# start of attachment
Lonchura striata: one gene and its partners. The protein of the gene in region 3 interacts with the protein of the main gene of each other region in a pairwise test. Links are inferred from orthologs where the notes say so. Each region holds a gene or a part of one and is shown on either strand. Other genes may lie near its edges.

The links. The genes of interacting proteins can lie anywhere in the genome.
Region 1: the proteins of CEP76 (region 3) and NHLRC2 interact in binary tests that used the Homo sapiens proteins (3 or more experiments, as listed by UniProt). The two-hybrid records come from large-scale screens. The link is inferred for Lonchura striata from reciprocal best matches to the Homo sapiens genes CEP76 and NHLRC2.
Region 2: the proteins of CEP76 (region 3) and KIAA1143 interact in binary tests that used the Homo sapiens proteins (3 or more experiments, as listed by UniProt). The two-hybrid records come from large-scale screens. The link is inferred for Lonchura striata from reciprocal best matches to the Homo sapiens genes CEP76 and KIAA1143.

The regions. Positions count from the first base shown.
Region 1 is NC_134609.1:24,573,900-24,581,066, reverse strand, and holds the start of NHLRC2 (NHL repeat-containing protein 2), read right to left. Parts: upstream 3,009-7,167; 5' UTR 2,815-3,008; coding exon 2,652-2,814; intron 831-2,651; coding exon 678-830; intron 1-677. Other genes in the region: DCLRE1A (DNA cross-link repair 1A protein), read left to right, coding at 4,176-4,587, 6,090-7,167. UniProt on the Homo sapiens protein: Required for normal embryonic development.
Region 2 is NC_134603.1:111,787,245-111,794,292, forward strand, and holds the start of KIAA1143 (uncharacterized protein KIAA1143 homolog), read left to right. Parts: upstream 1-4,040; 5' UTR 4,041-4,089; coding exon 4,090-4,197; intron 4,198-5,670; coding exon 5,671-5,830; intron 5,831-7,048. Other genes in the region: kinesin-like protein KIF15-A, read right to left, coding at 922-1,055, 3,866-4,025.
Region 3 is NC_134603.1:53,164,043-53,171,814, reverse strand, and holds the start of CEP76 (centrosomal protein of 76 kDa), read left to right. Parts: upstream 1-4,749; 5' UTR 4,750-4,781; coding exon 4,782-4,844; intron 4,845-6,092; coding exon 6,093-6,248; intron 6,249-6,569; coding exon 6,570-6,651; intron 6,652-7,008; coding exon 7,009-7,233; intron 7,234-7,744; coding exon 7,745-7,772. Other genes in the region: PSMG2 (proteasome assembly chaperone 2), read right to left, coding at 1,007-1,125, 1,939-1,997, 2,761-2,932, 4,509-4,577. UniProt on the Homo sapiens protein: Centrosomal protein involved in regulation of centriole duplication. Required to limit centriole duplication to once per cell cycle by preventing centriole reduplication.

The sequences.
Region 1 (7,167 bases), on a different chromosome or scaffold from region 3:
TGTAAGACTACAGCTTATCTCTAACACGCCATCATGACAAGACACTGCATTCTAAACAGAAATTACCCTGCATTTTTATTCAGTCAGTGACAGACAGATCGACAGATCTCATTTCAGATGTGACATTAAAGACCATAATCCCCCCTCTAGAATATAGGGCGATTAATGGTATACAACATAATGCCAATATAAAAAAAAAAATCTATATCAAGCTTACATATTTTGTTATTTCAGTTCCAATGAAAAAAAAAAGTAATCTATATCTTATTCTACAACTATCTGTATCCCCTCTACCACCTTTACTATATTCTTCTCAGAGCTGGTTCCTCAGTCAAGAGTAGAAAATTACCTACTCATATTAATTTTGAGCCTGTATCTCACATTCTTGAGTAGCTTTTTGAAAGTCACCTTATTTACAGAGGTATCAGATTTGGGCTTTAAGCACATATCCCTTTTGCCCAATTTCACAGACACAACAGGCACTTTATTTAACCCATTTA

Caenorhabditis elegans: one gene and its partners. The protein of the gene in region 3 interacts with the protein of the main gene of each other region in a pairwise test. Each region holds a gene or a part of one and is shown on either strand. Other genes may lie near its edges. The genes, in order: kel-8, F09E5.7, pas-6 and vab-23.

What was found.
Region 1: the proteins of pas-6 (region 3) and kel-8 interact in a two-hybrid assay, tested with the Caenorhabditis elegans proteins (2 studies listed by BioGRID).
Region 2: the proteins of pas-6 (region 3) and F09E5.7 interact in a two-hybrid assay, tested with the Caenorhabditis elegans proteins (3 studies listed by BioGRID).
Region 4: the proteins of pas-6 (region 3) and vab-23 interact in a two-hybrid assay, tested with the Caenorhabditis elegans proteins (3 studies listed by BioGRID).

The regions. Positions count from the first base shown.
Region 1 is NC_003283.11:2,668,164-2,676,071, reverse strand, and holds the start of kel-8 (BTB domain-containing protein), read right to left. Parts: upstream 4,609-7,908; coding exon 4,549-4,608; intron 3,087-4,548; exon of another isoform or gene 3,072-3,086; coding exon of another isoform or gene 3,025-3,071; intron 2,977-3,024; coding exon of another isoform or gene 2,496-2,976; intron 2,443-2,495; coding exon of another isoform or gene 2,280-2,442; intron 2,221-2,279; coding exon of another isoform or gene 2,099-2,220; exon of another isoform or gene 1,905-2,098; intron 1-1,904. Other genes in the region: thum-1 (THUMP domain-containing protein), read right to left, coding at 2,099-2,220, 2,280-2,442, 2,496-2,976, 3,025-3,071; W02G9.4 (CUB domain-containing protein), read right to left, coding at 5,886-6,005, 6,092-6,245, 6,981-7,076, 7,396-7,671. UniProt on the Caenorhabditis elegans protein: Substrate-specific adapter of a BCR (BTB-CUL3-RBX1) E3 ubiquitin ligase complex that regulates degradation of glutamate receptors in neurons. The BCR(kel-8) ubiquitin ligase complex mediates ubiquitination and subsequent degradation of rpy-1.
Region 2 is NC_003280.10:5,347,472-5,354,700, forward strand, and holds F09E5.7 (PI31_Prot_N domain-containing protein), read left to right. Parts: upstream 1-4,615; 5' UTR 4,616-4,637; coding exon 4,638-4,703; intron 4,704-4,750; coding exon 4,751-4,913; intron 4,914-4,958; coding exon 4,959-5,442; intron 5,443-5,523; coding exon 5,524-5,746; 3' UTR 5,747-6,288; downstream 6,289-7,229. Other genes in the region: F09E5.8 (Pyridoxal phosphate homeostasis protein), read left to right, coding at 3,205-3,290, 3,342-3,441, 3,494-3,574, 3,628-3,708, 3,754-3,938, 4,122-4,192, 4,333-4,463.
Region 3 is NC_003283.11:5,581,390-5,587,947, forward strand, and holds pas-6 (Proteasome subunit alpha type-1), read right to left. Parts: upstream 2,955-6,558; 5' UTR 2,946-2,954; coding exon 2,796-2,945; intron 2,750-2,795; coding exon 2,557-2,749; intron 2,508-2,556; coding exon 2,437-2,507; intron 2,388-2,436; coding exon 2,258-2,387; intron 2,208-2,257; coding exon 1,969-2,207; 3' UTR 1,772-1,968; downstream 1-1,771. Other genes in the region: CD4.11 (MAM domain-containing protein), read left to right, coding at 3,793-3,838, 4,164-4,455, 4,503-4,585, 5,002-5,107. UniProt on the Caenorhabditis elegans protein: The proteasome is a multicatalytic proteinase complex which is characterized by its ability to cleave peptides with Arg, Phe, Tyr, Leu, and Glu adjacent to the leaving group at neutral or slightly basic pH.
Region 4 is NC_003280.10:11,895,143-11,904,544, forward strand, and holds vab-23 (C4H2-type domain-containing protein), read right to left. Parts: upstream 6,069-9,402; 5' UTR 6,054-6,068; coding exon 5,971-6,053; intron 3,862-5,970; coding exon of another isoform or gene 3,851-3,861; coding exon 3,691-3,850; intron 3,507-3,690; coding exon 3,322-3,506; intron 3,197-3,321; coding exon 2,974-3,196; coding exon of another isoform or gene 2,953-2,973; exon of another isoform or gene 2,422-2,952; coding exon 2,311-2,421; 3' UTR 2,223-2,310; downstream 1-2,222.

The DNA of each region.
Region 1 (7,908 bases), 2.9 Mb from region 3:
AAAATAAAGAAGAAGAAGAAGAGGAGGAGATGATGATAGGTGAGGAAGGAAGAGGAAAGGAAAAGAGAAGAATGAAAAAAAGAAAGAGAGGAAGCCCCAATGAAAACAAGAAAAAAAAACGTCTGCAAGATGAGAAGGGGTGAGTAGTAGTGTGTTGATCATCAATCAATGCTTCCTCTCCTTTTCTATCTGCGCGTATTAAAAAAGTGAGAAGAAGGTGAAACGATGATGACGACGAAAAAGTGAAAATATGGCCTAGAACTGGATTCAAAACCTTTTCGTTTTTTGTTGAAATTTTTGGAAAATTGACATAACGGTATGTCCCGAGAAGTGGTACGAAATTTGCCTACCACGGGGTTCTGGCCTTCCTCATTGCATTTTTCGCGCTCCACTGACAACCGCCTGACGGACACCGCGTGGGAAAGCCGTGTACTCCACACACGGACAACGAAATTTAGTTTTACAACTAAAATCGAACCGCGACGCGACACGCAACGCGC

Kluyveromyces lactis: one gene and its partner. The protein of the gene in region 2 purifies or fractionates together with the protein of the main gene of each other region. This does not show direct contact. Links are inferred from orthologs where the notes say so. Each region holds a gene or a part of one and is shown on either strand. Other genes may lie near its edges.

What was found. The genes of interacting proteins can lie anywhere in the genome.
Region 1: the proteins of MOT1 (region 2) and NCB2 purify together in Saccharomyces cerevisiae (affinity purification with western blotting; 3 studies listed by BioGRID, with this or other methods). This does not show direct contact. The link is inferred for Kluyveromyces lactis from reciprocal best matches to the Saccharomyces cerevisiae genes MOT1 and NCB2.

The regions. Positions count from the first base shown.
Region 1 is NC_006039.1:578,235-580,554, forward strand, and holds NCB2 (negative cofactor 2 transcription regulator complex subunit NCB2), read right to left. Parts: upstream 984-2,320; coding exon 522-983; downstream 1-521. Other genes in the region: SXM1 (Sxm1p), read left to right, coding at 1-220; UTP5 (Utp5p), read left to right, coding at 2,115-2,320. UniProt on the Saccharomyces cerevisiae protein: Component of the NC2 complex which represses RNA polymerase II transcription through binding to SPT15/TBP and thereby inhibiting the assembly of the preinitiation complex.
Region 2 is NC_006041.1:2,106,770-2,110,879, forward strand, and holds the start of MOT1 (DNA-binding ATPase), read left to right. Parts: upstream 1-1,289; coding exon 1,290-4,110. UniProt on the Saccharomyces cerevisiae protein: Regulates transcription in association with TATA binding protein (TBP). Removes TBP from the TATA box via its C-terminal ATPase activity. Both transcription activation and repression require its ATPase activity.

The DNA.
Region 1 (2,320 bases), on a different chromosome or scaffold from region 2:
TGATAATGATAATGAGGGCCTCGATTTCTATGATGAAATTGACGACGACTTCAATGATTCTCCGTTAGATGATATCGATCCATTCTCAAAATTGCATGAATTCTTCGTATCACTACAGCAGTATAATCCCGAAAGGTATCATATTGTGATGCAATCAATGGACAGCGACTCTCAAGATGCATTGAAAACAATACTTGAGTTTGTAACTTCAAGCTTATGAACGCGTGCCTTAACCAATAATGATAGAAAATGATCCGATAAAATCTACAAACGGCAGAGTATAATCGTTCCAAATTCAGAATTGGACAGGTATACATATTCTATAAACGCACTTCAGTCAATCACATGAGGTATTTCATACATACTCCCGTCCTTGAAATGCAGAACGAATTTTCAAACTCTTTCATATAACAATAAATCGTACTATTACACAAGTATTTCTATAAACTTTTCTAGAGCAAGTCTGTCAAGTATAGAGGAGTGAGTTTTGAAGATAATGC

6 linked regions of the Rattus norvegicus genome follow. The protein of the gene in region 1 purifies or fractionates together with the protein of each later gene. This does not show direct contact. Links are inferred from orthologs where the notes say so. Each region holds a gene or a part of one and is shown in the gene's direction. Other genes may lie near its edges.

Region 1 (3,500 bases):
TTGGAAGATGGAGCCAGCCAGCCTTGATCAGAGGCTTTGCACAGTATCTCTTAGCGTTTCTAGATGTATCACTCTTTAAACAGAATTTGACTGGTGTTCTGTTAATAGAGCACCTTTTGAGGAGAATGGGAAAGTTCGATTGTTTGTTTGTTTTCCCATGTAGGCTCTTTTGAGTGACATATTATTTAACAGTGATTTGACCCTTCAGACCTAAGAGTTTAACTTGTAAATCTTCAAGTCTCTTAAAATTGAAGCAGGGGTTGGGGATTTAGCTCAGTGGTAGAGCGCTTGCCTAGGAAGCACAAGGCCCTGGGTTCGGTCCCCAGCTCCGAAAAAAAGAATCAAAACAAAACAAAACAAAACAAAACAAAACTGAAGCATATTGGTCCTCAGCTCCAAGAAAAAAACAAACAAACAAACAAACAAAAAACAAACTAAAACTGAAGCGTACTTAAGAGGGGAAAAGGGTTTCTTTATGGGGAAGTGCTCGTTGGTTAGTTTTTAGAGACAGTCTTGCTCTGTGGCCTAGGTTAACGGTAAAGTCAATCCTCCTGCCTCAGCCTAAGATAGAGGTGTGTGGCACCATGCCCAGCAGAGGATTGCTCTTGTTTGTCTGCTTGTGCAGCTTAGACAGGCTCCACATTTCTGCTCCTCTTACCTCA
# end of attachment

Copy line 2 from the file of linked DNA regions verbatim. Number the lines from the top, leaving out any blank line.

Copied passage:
The links. The genes of interacting proteins can lie anywhere in the genome.